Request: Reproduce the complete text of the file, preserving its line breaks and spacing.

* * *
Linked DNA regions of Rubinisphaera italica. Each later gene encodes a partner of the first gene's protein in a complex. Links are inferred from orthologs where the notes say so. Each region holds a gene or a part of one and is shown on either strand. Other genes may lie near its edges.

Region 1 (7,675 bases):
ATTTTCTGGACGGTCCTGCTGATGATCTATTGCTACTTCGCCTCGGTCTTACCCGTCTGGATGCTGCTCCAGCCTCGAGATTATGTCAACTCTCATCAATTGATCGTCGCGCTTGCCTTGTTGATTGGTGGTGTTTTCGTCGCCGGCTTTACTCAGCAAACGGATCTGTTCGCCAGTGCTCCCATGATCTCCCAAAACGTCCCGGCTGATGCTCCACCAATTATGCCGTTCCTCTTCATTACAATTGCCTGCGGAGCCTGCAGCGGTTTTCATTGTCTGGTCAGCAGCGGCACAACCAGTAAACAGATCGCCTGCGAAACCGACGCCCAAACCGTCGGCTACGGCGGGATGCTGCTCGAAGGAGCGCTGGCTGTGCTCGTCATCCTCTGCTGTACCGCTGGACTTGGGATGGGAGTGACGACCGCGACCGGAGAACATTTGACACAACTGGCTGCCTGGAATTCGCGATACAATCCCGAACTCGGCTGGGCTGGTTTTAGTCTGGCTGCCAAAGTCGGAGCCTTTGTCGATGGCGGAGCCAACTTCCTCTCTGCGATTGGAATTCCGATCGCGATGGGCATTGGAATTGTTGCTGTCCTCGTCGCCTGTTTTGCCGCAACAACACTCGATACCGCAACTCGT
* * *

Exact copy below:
Linked DNA regions of Rubinisphaera italica. Each later gene encodes a partner of the first gene's protein in a complex. Links are inferred from orthologs where the notes say so. Each region holds a gene or a part of one and is shown on either strand. Other genes may lie near its edges.

Region 1 (7,675 bases):
ATTTTCTGGACGGTCCTGCTGATGATCTATTGCTACTTCGCCTCGGTCTTACCCGTCTGGATGCTGCTCCAGCCTCGAGATTATGTCAACTCTCATCAATTGATCGTCGCGCTTGCCTTGTTGATTGGTGGTGTTTTCGTCGCCGGCTTTACTCAGCAAACGGATCTGTTCGCCAGTGCTCCCATGATCTCCCAAAACGTCCCGGCTGATGCTCCACCAATTATGCCGTTCCTCTTCATTACAATTGCCTGCGGAGCCTGCAGCGGTTTTCATTGTCTGGTCAGCAGCGGCACAACCAGTAAACAGATCGCCTGCGAAACCGACGCCCAAACCGTCGGCTACGGCGGGATGCTGCTCGAAGGAGCGCTGGCTGTGCTCGTCATCCTCTGCTGTACCGCTGGACTTGGGATGGGAGTGACGACCGCGACCGGAGAACATTTGACACAACTGGCTGCCTGGAATTCGCGATACAATCCCGAACTCGGCTGGGCTGGTTTTAGTCTGGCTGCCAAAGTCGGAGCCTTTGTCGATGGCGGAGCCAACTTCCTCTCTGCGATTGGAATTCCGATCGCGATGGGCATTGGAATTGTTGCTGTCCTCGTCGCCTGTTTTGCCGCAACAACACTCGATACCGCAACTCGT